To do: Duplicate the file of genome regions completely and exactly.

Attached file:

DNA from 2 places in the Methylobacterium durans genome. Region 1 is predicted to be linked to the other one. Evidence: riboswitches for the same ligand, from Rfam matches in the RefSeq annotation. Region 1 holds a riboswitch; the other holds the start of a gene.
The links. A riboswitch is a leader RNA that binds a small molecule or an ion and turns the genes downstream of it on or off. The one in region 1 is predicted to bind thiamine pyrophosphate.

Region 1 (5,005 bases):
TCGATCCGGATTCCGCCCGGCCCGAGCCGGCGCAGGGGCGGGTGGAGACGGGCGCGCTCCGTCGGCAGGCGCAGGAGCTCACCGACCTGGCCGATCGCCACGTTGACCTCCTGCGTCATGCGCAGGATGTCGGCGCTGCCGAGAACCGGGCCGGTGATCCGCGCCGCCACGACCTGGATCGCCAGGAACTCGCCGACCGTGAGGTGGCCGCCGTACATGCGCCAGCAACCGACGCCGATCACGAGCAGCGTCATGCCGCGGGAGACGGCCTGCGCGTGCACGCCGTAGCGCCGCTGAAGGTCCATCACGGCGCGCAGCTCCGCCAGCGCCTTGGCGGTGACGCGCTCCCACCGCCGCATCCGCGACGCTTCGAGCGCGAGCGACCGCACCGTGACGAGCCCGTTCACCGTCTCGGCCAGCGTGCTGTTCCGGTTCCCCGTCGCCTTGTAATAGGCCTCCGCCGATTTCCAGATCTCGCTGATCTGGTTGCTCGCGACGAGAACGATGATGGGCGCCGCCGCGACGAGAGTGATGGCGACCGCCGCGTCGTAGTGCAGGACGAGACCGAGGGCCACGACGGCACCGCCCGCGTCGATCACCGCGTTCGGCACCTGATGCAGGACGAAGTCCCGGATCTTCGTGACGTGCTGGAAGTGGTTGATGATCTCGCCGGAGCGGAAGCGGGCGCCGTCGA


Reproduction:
DNA from 2 places in the Methylobacterium durans genome. Region 1 is predicted to be linked to the other one. Evidence: riboswitches for the same ligand, from Rfam matches in the RefSeq annotation. Region 1 holds a riboswitch; the other holds the start of a gene.
The links. A riboswitch is a leader RNA that binds a small molecule or an ion and turns the genes downstream of it on or off. The one in region 1 is predicted to bind thiamine pyrophosphate.

Region 1 (5,005 bases):
TCGATCCGGATTCCGCCCGGCCCGAGCCGGCGCAGGGGCGGGTGGAGACGGGCGCGCTCCGTCGGCAGGCGCAGGAGCTCACCGACCTGGCCGATCGCCACGTTGACCTCCTGCGTCATGCGCAGGATGTCGGCGCTGCCGAGAACCGGGCCGGTGATCCGCGCCGCCACGACCTGGATCGCCAGGAACTCGCCGACCGTGAGGTGGCCGCCGTACATGCGCCAGCAACCGACGCCGATCACGAGCAGCGTCATGCCGCGGGAGACGGCCTGCGCGTGCACGCCGTAGCGCCGCTGAAGGTCCATCACGGCGCGCAGCTCCGCCAGCGCCTTGGCGGTGACGCGCTCCCACCGCCGCATCCGCGACGCTTCGAGCGCGAGCGACCGCACCGTGACGAGCCCGTTCACCGTCTCGGCCAGCGTGCTGTTCCGGTTCCCCGTCGCCTTGTAATAGGCCTCCGCCGATTTCCAGATCTCGCTGATCTGGTTGCTCGCGACGAGAACGATGATGGGCGCCGCCGCGACGAGAGTGATGGCGACCGCCGCGTCGTAGTGCAGGACGAGACCGAGGGCCACGACGGCACCGCCCGCGTCGATCACCGCGTTCGGCACCTGATGCAGGACGAAGTCCCGGATCTTCGTGACGTGCTGGAAGTGGTTGATGATCTCGCCGGAGCGGAAGCGGGCGCCGTCGA